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The outer limiting membrane (OLM) revisited: clinical implications

Authors S Omri, B Omri, M Savoldelli, et al

Published 30 March 2010 Volume 2010:4 Pages 183—195

DOI https://doi.org/10.2147/OPTH.S5901

Review by Single-blind

Peer reviewer comments 2

S Omri1,2,3, B Omri1,2,3, M Savoldelli1,2,3,4, L Jonet1,2,3, B Thillaye-Goldenberg1,2,3, G Thuret5, P Gain5, J C Jeanny1,2,3, P Crisanti1,2,3, Francine Behar-Cohen1,2,3,4

1INSERM, U872 Physiopathology of ocular diseases: Therapeutic innovations, Paris, France; 2Centre de Recherche des Cordeliers, Université Pierre et Marie Curie – Paris6, Paris, France; 3Université Paris Descartes, Paris, France; 4Department of Ophthalmology, Hôtel-Dieu de Paris, France; 5Department of Ophthalmology, Bellevue Hospital, University of Saint-Etienne, France

Purpose: The outer limiting membrane (OLM) is considered to play a role in maintaining the structure of the retina through mechanical strength. However, the observation of junction proteins located at the OLM and its barrier permeability properties may suggest that the OLM may be part of the retinal barrier.

Material and methods: Normal and diabetic rat, monkey, and human retinas were used to analyze junction proteins at the OLM. Proteome analyses were performed using immunohistochemistry on sections and flat-mounted retinas and western blotting on protein extracts obtained from laser microdissection of the photoreceptor layers. Semi-thin and ultrastructure analyses were also reported.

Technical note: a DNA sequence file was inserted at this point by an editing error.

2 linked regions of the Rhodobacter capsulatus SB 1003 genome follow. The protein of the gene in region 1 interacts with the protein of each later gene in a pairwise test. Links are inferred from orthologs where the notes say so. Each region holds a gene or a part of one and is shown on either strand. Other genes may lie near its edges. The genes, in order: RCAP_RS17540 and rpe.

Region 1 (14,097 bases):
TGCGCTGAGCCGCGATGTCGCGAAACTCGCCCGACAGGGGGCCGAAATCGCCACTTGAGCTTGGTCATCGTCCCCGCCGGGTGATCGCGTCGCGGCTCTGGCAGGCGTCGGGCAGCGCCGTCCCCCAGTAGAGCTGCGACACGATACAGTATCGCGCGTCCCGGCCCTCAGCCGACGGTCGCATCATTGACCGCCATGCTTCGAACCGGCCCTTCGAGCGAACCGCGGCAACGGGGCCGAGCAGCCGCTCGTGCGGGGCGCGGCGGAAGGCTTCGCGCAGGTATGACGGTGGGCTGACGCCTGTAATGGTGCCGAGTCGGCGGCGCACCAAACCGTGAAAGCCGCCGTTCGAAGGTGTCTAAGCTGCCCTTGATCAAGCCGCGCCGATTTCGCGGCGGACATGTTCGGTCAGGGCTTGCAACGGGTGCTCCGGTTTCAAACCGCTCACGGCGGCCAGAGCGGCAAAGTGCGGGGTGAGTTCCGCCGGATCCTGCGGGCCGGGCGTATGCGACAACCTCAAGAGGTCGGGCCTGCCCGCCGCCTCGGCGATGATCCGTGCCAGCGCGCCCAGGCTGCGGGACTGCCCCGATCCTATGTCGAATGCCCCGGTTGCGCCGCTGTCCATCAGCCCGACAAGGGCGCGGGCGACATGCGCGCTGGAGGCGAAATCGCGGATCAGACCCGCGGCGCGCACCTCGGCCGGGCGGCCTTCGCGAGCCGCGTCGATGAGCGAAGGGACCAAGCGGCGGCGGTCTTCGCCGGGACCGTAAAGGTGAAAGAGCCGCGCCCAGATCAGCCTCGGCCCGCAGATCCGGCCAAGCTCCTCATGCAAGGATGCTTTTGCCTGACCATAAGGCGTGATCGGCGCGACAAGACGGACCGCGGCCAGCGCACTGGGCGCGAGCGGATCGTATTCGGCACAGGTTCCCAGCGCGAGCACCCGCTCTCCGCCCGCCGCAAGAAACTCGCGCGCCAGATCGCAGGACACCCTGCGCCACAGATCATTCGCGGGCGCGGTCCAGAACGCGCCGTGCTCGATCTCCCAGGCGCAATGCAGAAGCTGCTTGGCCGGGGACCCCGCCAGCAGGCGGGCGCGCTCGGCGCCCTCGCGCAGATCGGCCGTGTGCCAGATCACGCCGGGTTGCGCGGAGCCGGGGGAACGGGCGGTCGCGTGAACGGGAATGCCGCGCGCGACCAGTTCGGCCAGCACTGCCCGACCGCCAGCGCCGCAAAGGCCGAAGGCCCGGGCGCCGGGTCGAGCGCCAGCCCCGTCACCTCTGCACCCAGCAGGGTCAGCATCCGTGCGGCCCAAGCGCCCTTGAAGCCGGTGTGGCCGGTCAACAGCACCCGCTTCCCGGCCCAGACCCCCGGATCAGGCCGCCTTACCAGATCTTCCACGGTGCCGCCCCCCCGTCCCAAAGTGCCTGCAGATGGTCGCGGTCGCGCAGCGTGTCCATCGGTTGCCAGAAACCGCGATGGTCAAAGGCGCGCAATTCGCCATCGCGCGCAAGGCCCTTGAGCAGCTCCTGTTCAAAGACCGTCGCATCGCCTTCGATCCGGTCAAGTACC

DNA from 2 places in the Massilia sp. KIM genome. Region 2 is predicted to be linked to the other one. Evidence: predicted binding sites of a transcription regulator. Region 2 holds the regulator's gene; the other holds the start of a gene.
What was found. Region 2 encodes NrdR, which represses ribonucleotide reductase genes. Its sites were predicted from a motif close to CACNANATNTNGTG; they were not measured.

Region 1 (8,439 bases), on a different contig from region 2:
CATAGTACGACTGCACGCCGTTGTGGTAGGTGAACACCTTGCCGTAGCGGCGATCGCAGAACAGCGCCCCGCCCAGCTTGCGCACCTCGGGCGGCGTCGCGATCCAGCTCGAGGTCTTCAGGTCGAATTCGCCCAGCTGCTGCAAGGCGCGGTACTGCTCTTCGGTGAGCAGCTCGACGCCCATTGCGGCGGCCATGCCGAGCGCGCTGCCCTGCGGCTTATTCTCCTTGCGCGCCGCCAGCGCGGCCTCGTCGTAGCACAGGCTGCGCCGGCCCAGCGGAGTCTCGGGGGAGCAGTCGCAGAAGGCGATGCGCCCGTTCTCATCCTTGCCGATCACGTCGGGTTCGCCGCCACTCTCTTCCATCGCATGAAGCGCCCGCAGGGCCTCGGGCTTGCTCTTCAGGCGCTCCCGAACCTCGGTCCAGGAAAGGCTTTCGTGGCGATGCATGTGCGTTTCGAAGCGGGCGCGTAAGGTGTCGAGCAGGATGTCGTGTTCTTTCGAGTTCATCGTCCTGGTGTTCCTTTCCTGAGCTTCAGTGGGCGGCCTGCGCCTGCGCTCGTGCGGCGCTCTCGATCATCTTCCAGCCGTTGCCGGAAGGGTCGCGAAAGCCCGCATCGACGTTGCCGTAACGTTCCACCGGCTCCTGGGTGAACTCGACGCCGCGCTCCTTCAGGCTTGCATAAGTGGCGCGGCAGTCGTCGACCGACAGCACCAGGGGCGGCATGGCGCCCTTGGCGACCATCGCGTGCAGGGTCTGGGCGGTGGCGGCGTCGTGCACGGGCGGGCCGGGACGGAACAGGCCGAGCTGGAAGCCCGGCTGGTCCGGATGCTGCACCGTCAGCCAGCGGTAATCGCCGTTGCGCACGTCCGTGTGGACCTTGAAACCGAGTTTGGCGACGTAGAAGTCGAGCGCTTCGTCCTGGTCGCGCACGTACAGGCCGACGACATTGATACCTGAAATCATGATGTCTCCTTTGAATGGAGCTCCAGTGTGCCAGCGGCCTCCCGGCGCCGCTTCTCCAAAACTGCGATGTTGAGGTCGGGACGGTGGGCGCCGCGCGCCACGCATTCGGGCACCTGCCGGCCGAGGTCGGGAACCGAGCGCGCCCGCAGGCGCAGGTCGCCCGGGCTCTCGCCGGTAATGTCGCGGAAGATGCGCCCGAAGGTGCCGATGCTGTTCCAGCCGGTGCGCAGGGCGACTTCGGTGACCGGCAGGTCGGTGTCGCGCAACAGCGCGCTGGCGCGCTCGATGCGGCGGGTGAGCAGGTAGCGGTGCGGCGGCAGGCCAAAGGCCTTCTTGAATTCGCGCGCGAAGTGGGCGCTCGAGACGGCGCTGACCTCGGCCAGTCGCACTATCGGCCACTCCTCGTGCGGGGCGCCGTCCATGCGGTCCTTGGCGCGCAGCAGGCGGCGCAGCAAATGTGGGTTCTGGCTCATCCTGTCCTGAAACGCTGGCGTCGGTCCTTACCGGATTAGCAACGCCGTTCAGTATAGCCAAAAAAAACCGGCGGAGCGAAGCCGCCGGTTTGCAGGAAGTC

Results: In the rat retina, in the subapical region zonula occludens-1 (ZO-1), junction adhesion molecule (JAM), an atypical protein kinase C, is present and the OLM shows dense labeling of occludin, JAM, and ZO-1. The presence of occludin has been confirmed using western blot analysis of the microdissected OLM region. In diabetic rats, occludin expression is decreased and glial cells junctions are dissociated. In the monkey retina, occludin, JAM, and ZO-1 are also found in the OLM. Junction proteins have a specific distribution around cone photoreceptors and Müller glia. Ultrastructural analyses suggest that structures like tight junctions may exist between retinal glial Müller cells and photoreceptors.

Conclusions: In the OLM, heterotypic junctions contain proteins from both adherent and tight junctions. Their structure suggests that tight junctions may exist in the OLM. Occludin is present in the OLM of the rat and monkey retina and it is decreased in diabetes. The OLM should be considered as part of the retinal barrier that can be disrupted in pathological conditions contributing to fluid accumulation in the macula.
Keywords: retinal barrier, OLM, junctions, adherent, tight, diabetes

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